What led to this conclusion was an article on a site called InteropNews, where a gentleman named Jeff Gould attempted to discuss the topic "Is Ubuntu selling out or growing up?"
Gould questions whether Ubuntu can be considered an open source outfit because it is sponsored by a company, Canonical. He then answers his question - and says yes and no.
According to him, Ubuntu can be considered open source because it promises to be always free of charge, including updates, and for a long time too - the recent long-term support release of Ubuntu 8.04 aka Hardy Heron will be supported for five years.
One needs to pause here and ask: since when did money have anything to do with defining open source? It has to do with rights for the end user that accompany the software when it is distributed. If it is not distributed, then those rights do not come into play.
As is the case with countless others, Gould appears to have got confused due to terminology. You can sell free software and that does not make it any less free. The freedom bit has to do with the rights you get as a user.
The same thing applies to open source. The term was coined to prevent confusion which the word free could cause. Free software is more concerned with the ethics of the process; open source is a development method.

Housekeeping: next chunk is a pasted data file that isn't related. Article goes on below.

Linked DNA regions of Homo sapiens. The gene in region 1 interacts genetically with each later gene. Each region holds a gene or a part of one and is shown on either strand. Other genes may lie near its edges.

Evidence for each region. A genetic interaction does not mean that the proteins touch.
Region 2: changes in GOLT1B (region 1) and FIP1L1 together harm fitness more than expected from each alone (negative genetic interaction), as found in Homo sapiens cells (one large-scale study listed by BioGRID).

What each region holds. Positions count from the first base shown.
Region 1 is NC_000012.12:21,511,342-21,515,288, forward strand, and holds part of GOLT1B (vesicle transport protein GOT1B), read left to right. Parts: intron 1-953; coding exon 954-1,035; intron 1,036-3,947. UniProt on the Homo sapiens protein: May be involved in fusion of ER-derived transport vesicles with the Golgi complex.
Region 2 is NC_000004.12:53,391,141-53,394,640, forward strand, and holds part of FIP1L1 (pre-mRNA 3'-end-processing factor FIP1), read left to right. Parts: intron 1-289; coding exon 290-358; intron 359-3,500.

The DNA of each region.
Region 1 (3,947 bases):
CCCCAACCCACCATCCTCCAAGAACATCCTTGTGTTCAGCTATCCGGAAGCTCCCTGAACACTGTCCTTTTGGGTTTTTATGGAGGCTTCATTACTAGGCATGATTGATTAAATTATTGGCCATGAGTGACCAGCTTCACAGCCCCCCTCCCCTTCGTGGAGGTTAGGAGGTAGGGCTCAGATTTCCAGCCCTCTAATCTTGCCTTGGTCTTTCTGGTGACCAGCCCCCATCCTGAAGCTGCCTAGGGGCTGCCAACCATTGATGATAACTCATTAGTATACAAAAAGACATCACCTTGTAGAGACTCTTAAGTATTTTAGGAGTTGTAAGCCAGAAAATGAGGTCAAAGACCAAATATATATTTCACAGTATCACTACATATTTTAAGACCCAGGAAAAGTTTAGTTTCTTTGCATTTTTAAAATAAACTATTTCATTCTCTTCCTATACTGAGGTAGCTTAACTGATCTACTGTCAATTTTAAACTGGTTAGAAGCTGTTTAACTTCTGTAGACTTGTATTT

But this isn't the extent of Gould's confusion. He is on the move and charges blindly on, like a bull in a china shop. He compares Ubuntu to Fedora, saying "Don't go thinking that this is some fast moving beta like Fedora that will only be supported for a few quarters and is therefore designed to push you into paying real money for a more stable version like RHEL."
Fedora is no beta. It is Red Hat's bleeding-edge community distribution and the company would be foolish in the extreme to shut it down, considering the amount of development work it gets done free because of the existence of the project.
Beta software is pre-release software that is often offered for download as a means to detect bugs and fix them. Users willingly download such software and test it because it scratches an itch for them. For them, it constitutes a process of learning.
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A professional journalist with decades of experience, Sam for nine years used DOS and then Windows, which led him to start experimenting with GNU/Linux in 1998. Since then he has written widely about the use of both free and open source software, and the people behind the code. His personal blog is titled Irregular Expression.